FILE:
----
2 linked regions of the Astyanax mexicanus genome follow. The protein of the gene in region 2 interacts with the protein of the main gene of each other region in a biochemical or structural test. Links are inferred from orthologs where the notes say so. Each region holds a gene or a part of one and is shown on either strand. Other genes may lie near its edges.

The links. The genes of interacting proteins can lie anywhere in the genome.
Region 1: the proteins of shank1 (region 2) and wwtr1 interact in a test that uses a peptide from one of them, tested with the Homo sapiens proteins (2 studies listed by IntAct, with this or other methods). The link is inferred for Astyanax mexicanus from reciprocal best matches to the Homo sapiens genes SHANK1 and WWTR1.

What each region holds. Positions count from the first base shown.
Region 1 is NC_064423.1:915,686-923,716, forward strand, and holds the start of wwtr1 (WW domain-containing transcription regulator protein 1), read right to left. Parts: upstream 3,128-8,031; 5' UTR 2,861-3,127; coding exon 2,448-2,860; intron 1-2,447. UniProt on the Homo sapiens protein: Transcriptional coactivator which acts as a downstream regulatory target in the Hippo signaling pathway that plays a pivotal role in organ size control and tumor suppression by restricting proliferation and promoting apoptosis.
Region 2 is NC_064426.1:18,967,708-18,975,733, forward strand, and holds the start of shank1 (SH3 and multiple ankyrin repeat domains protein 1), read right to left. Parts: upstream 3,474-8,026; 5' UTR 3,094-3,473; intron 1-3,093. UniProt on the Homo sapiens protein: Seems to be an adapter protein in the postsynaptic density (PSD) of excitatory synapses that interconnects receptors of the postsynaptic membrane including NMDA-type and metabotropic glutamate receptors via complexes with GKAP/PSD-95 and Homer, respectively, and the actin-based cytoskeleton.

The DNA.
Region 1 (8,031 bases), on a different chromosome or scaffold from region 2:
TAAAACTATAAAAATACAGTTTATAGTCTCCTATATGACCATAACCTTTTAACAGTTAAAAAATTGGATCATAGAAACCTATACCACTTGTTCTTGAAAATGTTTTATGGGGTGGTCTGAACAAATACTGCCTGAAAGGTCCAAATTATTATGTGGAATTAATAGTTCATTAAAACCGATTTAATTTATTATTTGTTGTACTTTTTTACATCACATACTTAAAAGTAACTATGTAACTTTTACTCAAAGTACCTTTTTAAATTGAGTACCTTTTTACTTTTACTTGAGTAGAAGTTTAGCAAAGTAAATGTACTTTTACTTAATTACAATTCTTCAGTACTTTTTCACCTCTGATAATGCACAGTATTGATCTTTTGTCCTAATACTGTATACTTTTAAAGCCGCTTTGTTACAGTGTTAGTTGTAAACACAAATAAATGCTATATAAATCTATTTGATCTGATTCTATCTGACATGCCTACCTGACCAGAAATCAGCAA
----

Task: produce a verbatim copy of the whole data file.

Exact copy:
2 linked regions of the Astyanax mexicanus genome follow. The protein of the gene in region 2 interacts with the protein of the main gene of each other region in a biochemical or structural test. Links are inferred from orthologs where the notes say so. Each region holds a gene or a part of one and is shown on either strand. Other genes may lie near its edges.

The links. The genes of interacting proteins can lie anywhere in the genome.
Region 1: the proteins of shank1 (region 2) and wwtr1 interact in a test that uses a peptide from one of them, tested with the Homo sapiens proteins (2 studies listed by IntAct, with this or other methods). The link is inferred for Astyanax mexicanus from reciprocal best matches to the Homo sapiens genes SHANK1 and WWTR1.

What each region holds. Positions count from the first base shown.
Region 1 is NC_064423.1:915,686-923,716, forward strand, and holds the start of wwtr1 (WW domain-containing transcription regulator protein 1), read right to left. Parts: upstream 3,128-8,031; 5' UTR 2,861-3,127; coding exon 2,448-2,860; intron 1-2,447. UniProt on the Homo sapiens protein: Transcriptional coactivator which acts as a downstream regulatory target in the Hippo signaling pathway that plays a pivotal role in organ size control and tumor suppression by restricting proliferation and promoting apoptosis.
Region 2 is NC_064426.1:18,967,708-18,975,733, forward strand, and holds the start of shank1 (SH3 and multiple ankyrin repeat domains protein 1), read right to left. Parts: upstream 3,474-8,026; 5' UTR 3,094-3,473; intron 1-3,093. UniProt on the Homo sapiens protein: Seems to be an adapter protein in the postsynaptic density (PSD) of excitatory synapses that interconnects receptors of the postsynaptic membrane including NMDA-type and metabotropic glutamate receptors via complexes with GKAP/PSD-95 and Homer, respectively, and the actin-based cytoskeleton.

The DNA.
Region 1 (8,031 bases), on a different chromosome or scaffold from region 2:
TAAAACTATAAAAATACAGTTTATAGTCTCCTATATGACCATAACCTTTTAACAGTTAAAAAATTGGATCATAGAAACCTATACCACTTGTTCTTGAAAATGTTTTATGGGGTGGTCTGAACAAATACTGCCTGAAAGGTCCAAATTATTATGTGGAATTAATAGTTCATTAAAACCGATTTAATTTATTATTTGTTGTACTTTTTTACATCACATACTTAAAAGTAACTATGTAACTTTTACTCAAAGTACCTTTTTAAATTGAGTACCTTTTTACTTTTACTTGAGTAGAAGTTTAGCAAAGTAAATGTACTTTTACTTAATTACAATTCTTCAGTACTTTTTCACCTCTGATAATGCACAGTATTGATCTTTTGTCCTAATACTGTATACTTTTAAAGCCGCTTTGTTACAGTGTTAGTTGTAAACACAAATAAATGCTATATAAATCTATTTGATCTGATTCTATCTGACATGCCTACCTGACCAGAAATCAGCAA